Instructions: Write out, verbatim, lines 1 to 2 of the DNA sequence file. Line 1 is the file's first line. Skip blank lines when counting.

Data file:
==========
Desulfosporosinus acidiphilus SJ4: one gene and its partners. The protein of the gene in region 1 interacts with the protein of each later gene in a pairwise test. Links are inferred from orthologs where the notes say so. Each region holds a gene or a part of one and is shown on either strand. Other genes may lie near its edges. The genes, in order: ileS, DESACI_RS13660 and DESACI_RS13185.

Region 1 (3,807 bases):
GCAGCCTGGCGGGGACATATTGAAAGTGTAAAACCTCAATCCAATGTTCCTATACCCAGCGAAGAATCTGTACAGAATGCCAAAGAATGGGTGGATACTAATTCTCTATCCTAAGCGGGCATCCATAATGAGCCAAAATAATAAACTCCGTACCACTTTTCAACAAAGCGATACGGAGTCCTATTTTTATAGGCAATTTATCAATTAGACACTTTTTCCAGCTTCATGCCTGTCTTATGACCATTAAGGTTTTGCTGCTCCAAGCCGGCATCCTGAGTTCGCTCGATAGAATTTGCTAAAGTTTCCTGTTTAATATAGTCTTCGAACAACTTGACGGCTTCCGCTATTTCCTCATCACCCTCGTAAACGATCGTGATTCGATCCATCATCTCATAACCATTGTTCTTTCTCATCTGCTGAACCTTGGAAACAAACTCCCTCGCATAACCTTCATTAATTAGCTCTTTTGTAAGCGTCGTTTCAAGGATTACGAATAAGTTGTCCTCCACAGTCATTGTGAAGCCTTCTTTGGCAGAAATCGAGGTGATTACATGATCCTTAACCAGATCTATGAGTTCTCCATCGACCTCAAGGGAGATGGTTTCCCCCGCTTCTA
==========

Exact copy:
Desulfosporosinus acidiphilus SJ4: one gene and its partners. The protein of the gene in region 1 interacts with the protein of each later gene in a pairwise test. Links are inferred from orthologs where the notes say so. Each region holds a gene or a part of one and is shown on either strand. Other genes may lie near its edges. The genes, in order: ileS, DESACI_RS13660 and DESACI_RS13185.

Region 1 (3,807 bases):